Landlife and the National Wildflower Centre

When Landlife began, as an early advocate for low cost ecological landscaping and creative conservation in inner city Liverpool, there were few people interested in producing wildflower seed and no commercial producers. To deliver projects with wildflowers meant collecting your own seed. To do this on an increasing scale and to encourage others to do the same required dedicated seed production. For urban ecological projects there were no serious legitimate means of funding from government sources until the late 1980s.

Landlife rose to this challenge early, in 1984, with single rows, seed collections and the creation of a dedicated wildflower seed nursery. All the profits generated for the environmental charity were dedicated to Landlife’s advocacy and demonstration of creative conservation philosophy. In the UK Landlife remains the only non-commercial wildflower seed producer. When funding for urban conservation project work is very limited, these incomes have sustained Landlife’s independent status as an environmental charity.

In 1999 Landlife founded the National Wildflower Centre on Merseyside as a millennium project and visitor centre for people to see wildflowers being grown and to act as a base for Landlife’s urban community conservation work.

2014 poppy sowings in Liverpool - a mystery and a delight

2014 poppy sowings in Liverpool – a mystery and a delight

Vote for A Tale of Two Cities!

Last year the Royal Botanic Gardens, Kew launched its flagship Grow Wild programme funded by the UK’s Big Lottery Fund. Grow Wild is a four-year programme that will bring people together to sow UK native wild flowers. It will be a beacon for good practice in the use of native wildflowers. The programme intends to create four inspirational flagship sites; one each in England, Wales, Scotland and Northern Ireland, and is running a competition between prospective projects in each of the home nations to determine which will be the flagship projects. Landlife was delighted that such an auspicious organisation was promoting wildflowers, and we were particularly proud to win the tender to supply Kew’s Grow Wild packs nationally.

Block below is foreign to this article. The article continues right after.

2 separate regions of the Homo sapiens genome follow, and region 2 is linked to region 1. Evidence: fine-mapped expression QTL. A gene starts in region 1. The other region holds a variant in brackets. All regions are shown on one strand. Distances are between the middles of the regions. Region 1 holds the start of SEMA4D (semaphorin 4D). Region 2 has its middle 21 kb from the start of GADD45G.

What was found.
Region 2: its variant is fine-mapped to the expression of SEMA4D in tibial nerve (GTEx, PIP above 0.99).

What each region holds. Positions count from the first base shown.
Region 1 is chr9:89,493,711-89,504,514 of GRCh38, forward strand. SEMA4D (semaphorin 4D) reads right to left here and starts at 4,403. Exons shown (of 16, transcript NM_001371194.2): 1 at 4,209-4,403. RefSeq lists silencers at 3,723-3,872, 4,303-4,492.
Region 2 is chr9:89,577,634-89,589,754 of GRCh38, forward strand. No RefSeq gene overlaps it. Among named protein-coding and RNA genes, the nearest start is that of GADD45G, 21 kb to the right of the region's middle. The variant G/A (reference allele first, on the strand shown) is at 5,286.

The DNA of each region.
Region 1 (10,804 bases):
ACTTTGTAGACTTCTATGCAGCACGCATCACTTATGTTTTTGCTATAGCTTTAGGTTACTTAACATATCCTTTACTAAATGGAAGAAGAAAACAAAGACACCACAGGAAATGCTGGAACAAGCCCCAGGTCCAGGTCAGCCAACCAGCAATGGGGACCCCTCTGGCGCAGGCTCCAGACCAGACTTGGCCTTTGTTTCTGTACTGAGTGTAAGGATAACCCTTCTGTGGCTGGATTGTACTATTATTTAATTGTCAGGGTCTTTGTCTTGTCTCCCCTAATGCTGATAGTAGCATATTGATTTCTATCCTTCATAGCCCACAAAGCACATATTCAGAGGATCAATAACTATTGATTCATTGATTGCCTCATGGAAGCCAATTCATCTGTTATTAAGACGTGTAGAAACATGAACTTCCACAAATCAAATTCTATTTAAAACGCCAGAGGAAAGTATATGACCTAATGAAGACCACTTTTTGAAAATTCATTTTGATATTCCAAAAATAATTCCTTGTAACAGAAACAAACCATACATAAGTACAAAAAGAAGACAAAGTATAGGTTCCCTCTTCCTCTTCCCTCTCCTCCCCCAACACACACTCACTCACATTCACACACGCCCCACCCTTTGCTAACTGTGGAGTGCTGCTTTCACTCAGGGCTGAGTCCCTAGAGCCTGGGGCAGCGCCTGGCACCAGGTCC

Landlife and the National Wildflower Centre is engaged in a unique partnership with the cities of Liverpool and Manchester, The National Trust and a North-West collective of organisations, in a campaign to win this funding for our project, A Tale of Two Cities.

If successful A Tale of Two Cities will deliver a cultural project creating native wildflower meadows in prominent urban places in both cities, covering an area equivalent to 20 football pictures in total, including well-loved places like Everton Park, in Liverpool, which features the best views over the city, and Princess Parkway in Manchester which over 100,000 people would see every day. We will be working with local communities in both cities, and in places in between, to bring a celebration of creative education, urban conservation and public participation.

Coincidentally, in August 2015, Manchester is hosting the World Conference of the Society for Ecological Restoration. This will bring hundreds of specialists in restoring damaged environments from around the world to the North-West of England – one of the birthplaces of ecological restoration thanks to the work of Liverpool University’s Professor Tony Bradshaw and his team in the 1970s and ‘80s. A Tale of Two Cities will combine perfectly with the international spotlight brought by the Society for Ecological Restoration conference to raise the profile of the North-West’s tradition of innovative conservation and community action.

Now, after reaching the final stage of Kew’s Grow Wild Landmark project for England, we are eager to win with A Tale of Two Cities and bring this project home to the North-West. It is a huge opportunity to build on what we have achieved over the past 30 years and make people aware of the wildflower seed industry on Merseyside, and to promote the work of the National Wildflower Centre, which is a great place to visit.

We launched our Tale of Two Cities bid with a symbolic linking of Liverpool and Manchester riding the track of the world’s first passenger railway, singing all the way. Travelling with a green goddess in a Brazilian carnival dress, we were saluted just before we set off in the morning by our own green goddess – a combine harvester – and a reading from Charles Dickens book, A Tale of Two Cities. See the music video of the journey here.

Green Goddesses meet. John Hutchinson reads the first paragraph of Dickens' a Tale of Two Cities

Green Goddesses meet. John Hutchinson reads the first paragraph of Dickens’ a Tale of Two Cities

Singing our way to Manchester

Singing our way to Manchester

A Tale of Two Cities will be an exciting mix of culture and ecology. It will make people sing; it will turn hearts and minds; it will give people the chance to make a difference and express their thoughts in special sessions at the Conference itself.

We have reached the very last public vote stage of the competition, which is now live and running until 4th November 2014. So please visit and vote for A Tale of Two Cities and help bring a unique community and cultural thread to the coming Society for Ecological Restoration World Conference.

Please vote!

Richard Scott, Landlife, National Wildflower Centre, Liverpool, L16 3NA, UK

Future Terrains is grateful to Landlife for producing this article. The opinions expressed in this article are those of the author and do not necessarily reflect those of Future Terrains.